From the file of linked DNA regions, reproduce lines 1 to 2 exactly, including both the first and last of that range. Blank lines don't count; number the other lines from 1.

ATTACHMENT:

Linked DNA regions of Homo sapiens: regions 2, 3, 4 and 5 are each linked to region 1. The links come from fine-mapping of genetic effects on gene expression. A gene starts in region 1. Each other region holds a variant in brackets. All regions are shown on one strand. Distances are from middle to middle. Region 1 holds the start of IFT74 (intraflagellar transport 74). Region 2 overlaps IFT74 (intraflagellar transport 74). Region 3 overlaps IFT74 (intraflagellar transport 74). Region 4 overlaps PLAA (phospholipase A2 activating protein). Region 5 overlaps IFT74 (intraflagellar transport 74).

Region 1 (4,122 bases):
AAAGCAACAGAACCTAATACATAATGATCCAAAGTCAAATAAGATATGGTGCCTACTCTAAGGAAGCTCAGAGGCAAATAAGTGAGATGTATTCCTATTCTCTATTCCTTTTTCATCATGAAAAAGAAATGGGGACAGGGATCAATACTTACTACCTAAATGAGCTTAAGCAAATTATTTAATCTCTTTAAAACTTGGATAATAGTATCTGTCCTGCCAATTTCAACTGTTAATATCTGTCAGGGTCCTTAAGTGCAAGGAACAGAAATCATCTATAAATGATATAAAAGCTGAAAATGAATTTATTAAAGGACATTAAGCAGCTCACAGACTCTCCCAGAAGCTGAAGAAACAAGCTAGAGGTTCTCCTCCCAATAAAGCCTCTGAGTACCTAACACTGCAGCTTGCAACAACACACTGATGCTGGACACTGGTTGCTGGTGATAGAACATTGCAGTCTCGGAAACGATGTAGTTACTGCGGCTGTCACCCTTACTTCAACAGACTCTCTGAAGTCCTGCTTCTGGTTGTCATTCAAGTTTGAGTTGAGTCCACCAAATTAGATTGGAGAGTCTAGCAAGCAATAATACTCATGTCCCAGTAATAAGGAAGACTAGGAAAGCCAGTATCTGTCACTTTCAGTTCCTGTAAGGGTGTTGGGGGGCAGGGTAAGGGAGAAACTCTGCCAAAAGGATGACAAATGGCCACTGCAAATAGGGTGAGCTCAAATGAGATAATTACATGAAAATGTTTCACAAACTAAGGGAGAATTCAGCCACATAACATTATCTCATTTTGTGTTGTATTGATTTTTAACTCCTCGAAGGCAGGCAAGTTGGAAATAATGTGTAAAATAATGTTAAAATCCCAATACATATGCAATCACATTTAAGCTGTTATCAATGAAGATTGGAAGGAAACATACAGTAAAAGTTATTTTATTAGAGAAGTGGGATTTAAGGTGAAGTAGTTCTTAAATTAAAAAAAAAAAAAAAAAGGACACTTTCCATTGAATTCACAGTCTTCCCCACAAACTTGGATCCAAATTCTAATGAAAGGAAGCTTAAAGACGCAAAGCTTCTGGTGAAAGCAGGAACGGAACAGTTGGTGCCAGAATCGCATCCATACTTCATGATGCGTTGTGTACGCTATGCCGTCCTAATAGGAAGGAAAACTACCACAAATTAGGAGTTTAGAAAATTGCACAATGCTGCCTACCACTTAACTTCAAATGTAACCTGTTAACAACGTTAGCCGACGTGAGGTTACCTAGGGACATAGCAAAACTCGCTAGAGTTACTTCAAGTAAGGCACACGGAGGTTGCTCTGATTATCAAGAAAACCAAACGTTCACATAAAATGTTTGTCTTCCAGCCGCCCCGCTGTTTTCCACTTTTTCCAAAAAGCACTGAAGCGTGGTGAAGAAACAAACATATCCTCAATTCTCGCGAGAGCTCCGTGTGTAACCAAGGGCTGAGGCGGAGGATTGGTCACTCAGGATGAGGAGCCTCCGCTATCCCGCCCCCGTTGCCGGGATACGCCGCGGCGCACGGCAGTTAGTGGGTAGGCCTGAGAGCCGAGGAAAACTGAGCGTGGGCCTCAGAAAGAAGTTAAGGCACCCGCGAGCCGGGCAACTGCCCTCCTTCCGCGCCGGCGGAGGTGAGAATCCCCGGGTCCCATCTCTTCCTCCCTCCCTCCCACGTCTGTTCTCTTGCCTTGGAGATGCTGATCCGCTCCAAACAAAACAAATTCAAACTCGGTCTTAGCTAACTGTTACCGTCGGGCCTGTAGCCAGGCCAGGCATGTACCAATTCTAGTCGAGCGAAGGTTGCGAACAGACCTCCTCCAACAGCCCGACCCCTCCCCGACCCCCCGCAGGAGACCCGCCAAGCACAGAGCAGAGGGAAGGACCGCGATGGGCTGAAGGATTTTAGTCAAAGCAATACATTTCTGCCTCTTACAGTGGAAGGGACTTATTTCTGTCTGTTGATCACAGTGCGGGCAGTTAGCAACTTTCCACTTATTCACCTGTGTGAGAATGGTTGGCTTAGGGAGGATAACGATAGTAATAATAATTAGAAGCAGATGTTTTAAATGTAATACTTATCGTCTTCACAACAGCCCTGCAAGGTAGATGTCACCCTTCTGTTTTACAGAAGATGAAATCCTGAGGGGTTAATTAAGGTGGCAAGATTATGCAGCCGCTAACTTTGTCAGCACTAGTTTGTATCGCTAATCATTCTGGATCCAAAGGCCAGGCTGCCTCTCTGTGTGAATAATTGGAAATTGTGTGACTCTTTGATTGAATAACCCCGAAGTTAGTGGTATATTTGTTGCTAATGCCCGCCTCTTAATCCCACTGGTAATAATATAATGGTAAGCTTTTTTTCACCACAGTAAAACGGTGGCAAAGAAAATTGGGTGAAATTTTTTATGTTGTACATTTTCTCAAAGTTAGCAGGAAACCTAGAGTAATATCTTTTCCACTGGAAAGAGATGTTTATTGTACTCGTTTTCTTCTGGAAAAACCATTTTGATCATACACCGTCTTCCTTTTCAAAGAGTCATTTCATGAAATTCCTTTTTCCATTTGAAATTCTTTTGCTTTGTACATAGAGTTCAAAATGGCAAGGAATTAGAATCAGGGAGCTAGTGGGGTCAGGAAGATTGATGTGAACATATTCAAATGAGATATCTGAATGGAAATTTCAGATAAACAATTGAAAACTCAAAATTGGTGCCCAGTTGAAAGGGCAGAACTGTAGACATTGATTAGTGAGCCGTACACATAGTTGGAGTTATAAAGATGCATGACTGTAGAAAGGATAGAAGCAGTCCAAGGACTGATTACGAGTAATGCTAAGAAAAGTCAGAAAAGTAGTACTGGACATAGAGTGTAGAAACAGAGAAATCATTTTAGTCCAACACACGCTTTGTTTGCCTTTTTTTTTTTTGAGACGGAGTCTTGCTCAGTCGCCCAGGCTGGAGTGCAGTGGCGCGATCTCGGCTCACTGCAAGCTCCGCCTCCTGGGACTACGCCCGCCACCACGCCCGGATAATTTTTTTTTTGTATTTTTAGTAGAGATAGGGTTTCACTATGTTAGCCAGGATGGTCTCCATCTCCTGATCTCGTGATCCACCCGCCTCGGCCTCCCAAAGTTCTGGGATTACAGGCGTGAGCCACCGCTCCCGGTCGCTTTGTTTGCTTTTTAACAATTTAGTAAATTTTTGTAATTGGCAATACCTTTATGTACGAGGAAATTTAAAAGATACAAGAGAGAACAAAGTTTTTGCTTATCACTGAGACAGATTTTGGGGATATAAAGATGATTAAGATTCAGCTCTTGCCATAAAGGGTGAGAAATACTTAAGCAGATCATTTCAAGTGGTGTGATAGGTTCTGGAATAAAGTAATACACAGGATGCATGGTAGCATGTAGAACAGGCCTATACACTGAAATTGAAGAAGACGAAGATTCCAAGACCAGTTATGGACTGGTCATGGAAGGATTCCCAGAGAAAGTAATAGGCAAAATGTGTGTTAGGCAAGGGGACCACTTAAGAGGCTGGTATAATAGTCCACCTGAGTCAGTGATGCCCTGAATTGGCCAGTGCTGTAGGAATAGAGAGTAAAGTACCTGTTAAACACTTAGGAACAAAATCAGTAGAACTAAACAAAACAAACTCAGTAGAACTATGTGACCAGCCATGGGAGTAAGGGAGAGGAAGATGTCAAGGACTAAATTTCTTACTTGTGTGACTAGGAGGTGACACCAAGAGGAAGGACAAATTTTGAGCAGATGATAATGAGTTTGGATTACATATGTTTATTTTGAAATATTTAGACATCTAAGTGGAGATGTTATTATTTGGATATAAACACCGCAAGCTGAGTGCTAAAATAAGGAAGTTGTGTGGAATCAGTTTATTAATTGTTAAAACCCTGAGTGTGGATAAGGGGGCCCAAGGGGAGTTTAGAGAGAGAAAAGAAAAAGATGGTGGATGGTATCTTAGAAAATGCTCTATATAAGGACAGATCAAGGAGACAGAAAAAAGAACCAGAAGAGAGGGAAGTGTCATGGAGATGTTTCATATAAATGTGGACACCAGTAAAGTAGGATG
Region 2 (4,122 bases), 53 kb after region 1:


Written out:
Linked DNA regions of Homo sapiens: regions 2, 3, 4 and 5 are each linked to region 1. The links come from fine-mapping of genetic effects on gene expression. A gene starts in region 1. Each other region holds a variant in brackets. All regions are shown on one strand. Distances are from middle to middle. Region 1 holds the start of IFT74 (intraflagellar transport 74). Region 2 overlaps IFT74 (intraflagellar transport 74). Region 3 overlaps IFT74 (intraflagellar transport 74). Region 4 overlaps PLAA (phospholipase A2 activating protein). Region 5 overlaps IFT74 (intraflagellar transport 74).

Region 1 (4,122 bases):